Psychonomic Bulletin & Review

, Volume 4, Issue 3, pp 416–420 | Cite as

What readers bring to the processing of fictional texts

  • Deborah A. Prentice
  • Richard J. Gerrig
  • Daniel S. Bailis
Brief Reports


Research on text processing has generally focused on the types of inferences that all readers draw in common. Our research examines aspects of processing that depend on the particular relation of the reader to the text. Students read fictional stories that contained weak and unsupported assertions and that were set either at their own school or at another school. We expected that they would be prompted to process the story information thoroughly enough to reject the assertions only if they were familiar with the story setting. Consistent with this expectation, the results showed that the away-school story, but not the home-school story, had a significant impact on students’ beliefs. These results support the view that readers must actively construct disbelief when processing fictional information.


Fetal Alcohol Syndrome Agreement Rating Text Processing Fictional World Elaboration Likelihood Model 
These keywords were added by machine and not by the authors. This process is experimental and the keywords may be updated as the learning algorithm improves.


  1. Allbritton, D. W., &Gerrig, R. J. (1991). Participatory responses in prose understanding.Journal of Memory & Language,30, 603–626.CrossRefGoogle Scholar
  2. Bartlett, F. C. (1932).Remembering: A study in experimental and social psychology. Cambridge: Cambridge University Press.Google Scholar
  3. Davies, R. (1988).The lyre of Orpheus. New York: Penguin.Google Scholar
  4. Eagly, A. H., &Chaiken, S. (1993).The psychology of attitudes. Orlando, FL: Harcourt Brace Jovanovich.Google Scholar
  5. Gerrig, R. J. (1993).Experiencing narrative worlds: On the psychological activities of reading. New Haven, CT: Yale University Press.Google Scholar
  6. Gerrig, R. J., &Prentice, D. A. (1991). The representation of fictional information.Psychological Science,2, 336–340.CrossRefGoogle Scholar
  7. Gilbert, D. T. (1991). How mental systems believe.American Psychologist,46, 107–119.CrossRefGoogle Scholar
  8. Gilbert, D. T., Krull, D. S., &Malone, P. S. (1990). Unbelieving the unbelievable: Some problems in the rejection of false information.Journal of Personality & Social Psychology,59, 601–613.CrossRefGoogle Scholar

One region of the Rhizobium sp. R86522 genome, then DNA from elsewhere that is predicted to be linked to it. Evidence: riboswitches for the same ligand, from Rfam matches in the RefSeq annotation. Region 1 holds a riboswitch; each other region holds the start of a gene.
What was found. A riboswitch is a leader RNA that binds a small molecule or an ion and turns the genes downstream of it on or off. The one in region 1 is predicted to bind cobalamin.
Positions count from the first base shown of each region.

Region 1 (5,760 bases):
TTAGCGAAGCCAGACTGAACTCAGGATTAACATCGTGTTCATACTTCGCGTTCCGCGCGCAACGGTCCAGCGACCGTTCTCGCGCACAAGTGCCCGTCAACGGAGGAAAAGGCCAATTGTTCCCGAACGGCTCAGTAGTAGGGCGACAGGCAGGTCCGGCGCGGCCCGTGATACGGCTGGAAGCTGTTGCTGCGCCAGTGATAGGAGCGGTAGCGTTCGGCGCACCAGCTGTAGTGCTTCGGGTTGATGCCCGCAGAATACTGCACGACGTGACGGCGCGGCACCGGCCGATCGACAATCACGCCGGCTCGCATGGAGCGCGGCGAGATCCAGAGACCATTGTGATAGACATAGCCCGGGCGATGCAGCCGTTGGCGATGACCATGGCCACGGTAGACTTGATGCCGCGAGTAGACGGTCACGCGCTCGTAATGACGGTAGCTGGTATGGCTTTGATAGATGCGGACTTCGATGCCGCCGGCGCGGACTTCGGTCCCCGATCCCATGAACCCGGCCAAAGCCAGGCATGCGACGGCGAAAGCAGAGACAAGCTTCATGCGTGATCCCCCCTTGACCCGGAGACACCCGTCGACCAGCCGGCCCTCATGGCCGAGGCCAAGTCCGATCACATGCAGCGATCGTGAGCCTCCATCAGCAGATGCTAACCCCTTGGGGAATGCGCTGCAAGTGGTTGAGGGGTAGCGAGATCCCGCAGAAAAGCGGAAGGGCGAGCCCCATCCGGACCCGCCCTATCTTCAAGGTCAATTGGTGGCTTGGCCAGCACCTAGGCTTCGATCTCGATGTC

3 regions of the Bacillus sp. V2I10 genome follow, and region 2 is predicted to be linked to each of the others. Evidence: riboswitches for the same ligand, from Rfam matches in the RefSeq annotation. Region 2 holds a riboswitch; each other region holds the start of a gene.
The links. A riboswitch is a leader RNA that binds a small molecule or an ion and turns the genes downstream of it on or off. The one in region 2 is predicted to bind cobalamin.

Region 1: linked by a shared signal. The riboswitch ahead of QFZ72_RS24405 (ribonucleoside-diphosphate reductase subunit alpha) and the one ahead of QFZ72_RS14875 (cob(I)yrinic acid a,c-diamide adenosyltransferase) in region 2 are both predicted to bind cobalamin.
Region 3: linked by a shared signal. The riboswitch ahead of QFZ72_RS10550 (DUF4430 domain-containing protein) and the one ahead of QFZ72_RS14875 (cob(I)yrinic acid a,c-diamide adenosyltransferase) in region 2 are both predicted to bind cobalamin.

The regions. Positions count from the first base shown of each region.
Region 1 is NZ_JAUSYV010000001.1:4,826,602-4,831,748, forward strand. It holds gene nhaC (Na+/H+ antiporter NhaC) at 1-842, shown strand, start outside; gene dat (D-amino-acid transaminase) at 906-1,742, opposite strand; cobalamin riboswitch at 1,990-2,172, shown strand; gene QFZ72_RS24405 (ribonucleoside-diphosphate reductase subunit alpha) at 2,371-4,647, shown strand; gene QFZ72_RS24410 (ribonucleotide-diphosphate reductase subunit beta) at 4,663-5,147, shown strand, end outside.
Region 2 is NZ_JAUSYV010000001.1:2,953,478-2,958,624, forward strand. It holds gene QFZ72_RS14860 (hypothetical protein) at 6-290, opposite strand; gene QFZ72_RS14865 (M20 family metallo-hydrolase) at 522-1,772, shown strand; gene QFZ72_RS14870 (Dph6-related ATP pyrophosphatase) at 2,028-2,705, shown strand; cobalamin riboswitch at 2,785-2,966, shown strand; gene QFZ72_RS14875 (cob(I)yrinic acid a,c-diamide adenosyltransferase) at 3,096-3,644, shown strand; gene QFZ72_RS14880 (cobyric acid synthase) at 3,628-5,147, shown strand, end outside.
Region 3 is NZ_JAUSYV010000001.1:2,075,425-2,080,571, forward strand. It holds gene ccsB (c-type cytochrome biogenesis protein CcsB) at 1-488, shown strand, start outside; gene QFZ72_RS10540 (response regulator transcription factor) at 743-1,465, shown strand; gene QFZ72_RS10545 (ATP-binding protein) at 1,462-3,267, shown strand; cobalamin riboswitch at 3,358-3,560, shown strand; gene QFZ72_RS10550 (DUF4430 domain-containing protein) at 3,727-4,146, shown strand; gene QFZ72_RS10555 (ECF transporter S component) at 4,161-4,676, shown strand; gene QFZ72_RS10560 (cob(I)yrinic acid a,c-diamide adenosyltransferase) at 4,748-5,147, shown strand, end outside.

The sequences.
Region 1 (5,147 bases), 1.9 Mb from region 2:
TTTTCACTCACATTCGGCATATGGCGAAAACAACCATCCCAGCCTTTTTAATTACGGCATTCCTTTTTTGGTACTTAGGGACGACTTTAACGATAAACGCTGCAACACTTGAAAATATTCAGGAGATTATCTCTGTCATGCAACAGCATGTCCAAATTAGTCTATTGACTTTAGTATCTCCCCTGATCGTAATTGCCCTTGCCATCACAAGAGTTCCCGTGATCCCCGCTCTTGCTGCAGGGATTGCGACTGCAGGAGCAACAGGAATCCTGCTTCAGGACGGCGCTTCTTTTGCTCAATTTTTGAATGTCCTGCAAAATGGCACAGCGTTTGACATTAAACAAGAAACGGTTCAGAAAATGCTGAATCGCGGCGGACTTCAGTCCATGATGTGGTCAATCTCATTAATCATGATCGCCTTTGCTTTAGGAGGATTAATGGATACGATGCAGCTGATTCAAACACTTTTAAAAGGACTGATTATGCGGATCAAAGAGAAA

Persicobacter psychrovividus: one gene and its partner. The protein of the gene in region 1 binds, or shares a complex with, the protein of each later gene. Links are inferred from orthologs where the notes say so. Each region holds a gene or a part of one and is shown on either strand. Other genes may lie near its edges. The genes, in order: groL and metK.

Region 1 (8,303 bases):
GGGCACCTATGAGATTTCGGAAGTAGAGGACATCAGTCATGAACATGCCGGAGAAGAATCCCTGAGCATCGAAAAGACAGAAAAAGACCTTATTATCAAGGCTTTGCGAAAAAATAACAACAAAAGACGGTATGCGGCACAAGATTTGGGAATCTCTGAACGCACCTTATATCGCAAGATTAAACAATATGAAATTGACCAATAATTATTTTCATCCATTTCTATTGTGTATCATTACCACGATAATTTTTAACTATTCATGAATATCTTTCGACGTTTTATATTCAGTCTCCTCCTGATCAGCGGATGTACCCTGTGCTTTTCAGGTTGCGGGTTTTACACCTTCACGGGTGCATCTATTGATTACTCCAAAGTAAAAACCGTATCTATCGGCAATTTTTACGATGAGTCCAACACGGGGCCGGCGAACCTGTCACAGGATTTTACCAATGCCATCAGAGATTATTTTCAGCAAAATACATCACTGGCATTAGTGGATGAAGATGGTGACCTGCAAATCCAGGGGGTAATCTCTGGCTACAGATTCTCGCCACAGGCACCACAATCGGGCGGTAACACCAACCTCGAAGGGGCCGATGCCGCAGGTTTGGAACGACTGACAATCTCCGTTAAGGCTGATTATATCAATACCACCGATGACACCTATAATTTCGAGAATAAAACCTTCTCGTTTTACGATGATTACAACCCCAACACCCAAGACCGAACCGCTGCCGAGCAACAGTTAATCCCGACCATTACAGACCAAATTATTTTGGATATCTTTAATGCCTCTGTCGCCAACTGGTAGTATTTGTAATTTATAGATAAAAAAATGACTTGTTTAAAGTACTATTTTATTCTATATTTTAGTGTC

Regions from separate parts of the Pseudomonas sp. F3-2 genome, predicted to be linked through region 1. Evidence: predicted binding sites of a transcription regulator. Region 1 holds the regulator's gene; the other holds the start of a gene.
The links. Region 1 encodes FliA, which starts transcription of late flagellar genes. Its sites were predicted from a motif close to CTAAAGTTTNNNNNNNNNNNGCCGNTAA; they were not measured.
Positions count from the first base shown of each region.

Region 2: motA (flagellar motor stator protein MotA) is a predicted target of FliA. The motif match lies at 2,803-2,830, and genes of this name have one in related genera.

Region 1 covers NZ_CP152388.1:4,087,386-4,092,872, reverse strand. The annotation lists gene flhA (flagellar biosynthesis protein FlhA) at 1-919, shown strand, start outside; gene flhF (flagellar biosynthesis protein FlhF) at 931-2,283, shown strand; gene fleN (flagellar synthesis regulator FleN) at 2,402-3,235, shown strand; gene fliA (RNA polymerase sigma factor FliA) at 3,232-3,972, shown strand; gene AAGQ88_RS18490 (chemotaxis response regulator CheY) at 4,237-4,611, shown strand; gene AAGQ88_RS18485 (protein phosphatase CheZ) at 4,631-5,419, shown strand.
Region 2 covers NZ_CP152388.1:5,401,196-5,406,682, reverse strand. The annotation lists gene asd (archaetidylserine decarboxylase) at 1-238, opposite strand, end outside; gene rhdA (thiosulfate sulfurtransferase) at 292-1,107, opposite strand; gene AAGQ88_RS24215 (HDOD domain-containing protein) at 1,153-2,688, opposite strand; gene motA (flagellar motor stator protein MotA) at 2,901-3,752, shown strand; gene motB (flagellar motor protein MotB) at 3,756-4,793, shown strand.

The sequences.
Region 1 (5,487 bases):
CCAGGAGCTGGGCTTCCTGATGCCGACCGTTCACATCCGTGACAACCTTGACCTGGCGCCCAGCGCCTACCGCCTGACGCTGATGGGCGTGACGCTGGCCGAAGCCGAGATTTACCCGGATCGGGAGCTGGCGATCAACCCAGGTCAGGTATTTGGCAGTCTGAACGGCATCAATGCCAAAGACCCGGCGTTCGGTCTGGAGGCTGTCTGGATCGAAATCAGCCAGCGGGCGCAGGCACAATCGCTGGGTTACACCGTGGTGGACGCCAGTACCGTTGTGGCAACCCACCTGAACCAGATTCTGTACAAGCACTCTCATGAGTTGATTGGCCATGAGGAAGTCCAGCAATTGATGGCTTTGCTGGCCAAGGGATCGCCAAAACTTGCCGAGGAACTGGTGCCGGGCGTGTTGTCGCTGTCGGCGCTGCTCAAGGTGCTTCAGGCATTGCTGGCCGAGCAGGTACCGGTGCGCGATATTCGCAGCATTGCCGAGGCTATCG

9. Graesser, A., Singer, M., &Trabasso, T. (1994). Constructing inferences during narrative text comprehension.Psychological Review,101, 371–395.CrossRefPubMedGoogle Scholar
  10. McKoon, G., &Ratcliff, R. (1992). Inference during reading.Psychological Review,99, 440–466.CrossRefPubMedGoogle Scholar
  11. Petty, R. E., &Cacioppo, J. T. (1984). The effects of involvement on responses to argument quantity and quality: Central and peripheral routes to persuasion.Journal of Personality & Social Psychology,46, 69–81.CrossRefGoogle Scholar
  12. Petty, R. E., &Cacioppo, J. T. (1986). The elaboration likelihood model of persuasion. In L. Berkowitz (Ed.),Advances in experimental social psychology (Vol. 19, pp. 123–205). San Diego: Academic Press.Google Scholar
  13. Petty, R. E., Ostrom, T. M., &Brock, T. C. (Eds.) (1981).Cognitive responses in persuasion. Hillsdale, NJ: Erlbaum.Google Scholar
  14. Restak, R. M. (1988).The mind. New York: Bantam.Google Scholar
  15. Wood, W. (1982). Retrieval of attitude-relevant information from memory: Effects on susceptibility to persuasion and on intrinsic motivation.Journal of Personality & Social Psychology,42, 798–810.CrossRefGoogle Scholar

Copyright information

© Psychonomic Society, Inc. 1997

Authors and Affiliations

  • Deborah A. Prentice
    • 1
  • Richard J. Gerrig
    • 2
  • Daniel S. Bailis
    • 3
  1. 1.Department of PsychologyPrinceton UniversityPrinceton
  2. 2.State University of New YorkStony Brook
  3. 3.University of ManitobaWinnipegCanada

Personalised recommendations